CD Review: Whitesnake – Made in Britain/The World Record

CD Review: Whitesnake – Made in Britain/The World Record
Frontiers Records
All Access Review: A-

Whitesnake - Made in
Britain/The World Record 2013
David Coverdale is not a man without a country. He calls two of them home.

Always the charming rascal, with lust in his heart, a bawdy sense of humor and the restless, romantic heart of a drifter – the type of character he seems to identify with the most – perpetually looking for true love, Coverdale is English through and through, even if he now has dual citizenship in the United States. He probably stills takes his tea in the afternoon.

Taken literally, the title to the new package of rousing live recordings from pop-metal warhorse Whitesnake is self-explanatory. Undoubtedly it refers to material culled from a massive 2011 tour that included nine sold-out U.K. shows and as many as 87 other concerts from around the globe for the boisterous, pulse-pounding Made in Britain/The World Record, but it could just as well describe Coverdale the man – worldly, cultured and yet clearly a product of his native environment.

Ever the likeable rogue, Coverdale is in his element on the 25-track, two-disc Made in Britain/The World Record, singing with surprising clarity and as soulfully as ever – especially on wistful, beautifully rendered versions of “Fare Thee Well” and a softly acoustic “One of These Days,” the warm rasp in his voice dripping with nostalgia and longing. Time hasn’t ravaged his voice one bit; it still rings out clearly amid the bluster and charged electricity this Whitesnake outfit brings to classics like “Fool for Your Loving,” “Bad Boys” and an exuberant, testosterone-fueled “Slide it In” that practically reeks of cheap sex – just as Coverdale intended.

Radioactive meltdowns occur as Whitesnake takes on Deep Purple’s “Soldier of Fortune” and a satisfying medley of “Burn” and “Stormbringer” to end the set, but they mean business when they grind away, like a desperate stripper short on rent money, in “Lay down Your Love” and “Snake Dance.” Much like those two STD-infested sonic brothels of pure bluesy nastiness, both of them sleazier and more infectious than the originals, “Can You Hear the Wind Blow” certainly smolders and “My Evil Ways” smokes, with mean, biting riffage courtesy of guitarists Reb Beach and Doug Aldrich, whose slide guitar work in the intro to “My Evil Ways” has an edgy drawl and sharp aspect to it.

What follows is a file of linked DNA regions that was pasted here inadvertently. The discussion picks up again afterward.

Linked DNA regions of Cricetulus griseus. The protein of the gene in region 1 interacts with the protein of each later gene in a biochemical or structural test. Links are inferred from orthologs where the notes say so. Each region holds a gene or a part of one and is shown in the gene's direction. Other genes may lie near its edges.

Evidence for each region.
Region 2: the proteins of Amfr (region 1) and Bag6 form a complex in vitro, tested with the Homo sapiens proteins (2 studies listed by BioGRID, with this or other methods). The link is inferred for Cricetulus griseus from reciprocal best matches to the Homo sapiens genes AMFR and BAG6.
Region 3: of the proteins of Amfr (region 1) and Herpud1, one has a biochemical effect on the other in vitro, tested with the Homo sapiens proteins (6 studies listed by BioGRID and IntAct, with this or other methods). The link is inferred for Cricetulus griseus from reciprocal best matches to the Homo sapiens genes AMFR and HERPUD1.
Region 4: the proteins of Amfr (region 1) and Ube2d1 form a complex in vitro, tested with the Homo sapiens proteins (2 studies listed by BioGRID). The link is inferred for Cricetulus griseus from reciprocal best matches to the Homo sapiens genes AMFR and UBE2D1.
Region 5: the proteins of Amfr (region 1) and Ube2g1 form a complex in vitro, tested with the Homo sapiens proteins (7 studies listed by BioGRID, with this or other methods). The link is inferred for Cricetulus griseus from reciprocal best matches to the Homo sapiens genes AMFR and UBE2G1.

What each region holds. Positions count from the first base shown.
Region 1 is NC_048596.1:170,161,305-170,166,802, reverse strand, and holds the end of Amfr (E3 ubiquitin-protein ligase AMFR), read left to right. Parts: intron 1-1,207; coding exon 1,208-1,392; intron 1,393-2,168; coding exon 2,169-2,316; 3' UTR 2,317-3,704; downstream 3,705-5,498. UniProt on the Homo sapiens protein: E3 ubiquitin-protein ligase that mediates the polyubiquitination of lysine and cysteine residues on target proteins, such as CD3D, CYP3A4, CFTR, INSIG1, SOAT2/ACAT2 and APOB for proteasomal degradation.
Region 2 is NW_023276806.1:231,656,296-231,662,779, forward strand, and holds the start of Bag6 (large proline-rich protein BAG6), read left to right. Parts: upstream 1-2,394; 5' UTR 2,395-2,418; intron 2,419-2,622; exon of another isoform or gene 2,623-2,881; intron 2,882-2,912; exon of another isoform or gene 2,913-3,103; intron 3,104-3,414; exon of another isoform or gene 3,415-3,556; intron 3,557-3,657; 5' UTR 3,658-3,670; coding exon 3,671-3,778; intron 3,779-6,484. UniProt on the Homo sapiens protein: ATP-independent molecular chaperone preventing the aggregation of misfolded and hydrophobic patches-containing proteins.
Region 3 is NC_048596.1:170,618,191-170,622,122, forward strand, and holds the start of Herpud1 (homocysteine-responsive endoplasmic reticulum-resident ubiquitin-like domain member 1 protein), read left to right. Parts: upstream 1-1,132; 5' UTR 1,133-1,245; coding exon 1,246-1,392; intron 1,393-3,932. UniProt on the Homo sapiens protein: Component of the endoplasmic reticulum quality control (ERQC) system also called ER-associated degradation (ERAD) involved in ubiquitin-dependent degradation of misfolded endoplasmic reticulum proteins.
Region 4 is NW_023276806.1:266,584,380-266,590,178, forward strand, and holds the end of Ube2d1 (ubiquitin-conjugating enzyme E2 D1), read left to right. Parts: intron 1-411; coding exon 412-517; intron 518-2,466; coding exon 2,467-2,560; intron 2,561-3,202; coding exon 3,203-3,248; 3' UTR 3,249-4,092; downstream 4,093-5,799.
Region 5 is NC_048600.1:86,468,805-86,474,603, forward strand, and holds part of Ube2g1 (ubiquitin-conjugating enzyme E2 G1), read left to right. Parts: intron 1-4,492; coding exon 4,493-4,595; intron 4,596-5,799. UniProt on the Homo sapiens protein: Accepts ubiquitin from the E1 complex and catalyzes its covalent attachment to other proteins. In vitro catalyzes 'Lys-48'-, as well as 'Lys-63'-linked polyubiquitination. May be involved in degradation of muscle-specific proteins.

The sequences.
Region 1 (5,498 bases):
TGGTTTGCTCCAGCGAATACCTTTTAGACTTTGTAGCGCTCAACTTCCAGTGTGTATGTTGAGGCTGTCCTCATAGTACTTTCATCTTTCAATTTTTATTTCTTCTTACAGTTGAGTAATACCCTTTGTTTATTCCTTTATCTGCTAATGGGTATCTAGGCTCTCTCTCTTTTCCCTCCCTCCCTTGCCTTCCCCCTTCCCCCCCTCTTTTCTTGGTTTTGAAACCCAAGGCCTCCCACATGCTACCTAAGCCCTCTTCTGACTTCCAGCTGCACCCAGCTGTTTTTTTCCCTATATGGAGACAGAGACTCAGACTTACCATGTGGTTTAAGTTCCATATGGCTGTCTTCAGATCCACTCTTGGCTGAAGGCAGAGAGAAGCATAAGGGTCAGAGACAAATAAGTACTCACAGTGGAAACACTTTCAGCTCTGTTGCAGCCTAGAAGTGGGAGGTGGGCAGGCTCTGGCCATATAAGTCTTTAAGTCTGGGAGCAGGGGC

Without their heaviness, their feel, their stylistic diversity, their vibrant tones and rich variety of orgasmic solos, Made in Britain/The World Record wouldn’t be nearly as vital or as fiery, and when melody and harmonies are called for, as they are on “Here I Go Again,” “Love Ain’t No Stranger,” “Is This Love” and “Give Me All Your Love,” Beach and Aldrich play with style and taste, making their presence known but not in an overbearing manner. The songs are allowed to breathe, as the six-string killers sneak around stealthily under dark, spellbinding atmospheres, like that which envelopes parts of “Still of the Night.” They make the epic arrangements of “Forevermore,” off the 2011 album of the same name, soar, but without the remarkably dynamic drumming of Brian Tichy, a definite star in the making, they would go nowhere.

A worthy and quick successor to Made in Japan, an equally dazzling, if not quite as expansive, Whitesnake live album released earlier this year, Made in Britain/The World Record will seduce and overpower longtime fans and new converts alike with superb sound and indefatigable instrumental vigor.
– Peter Lindblad


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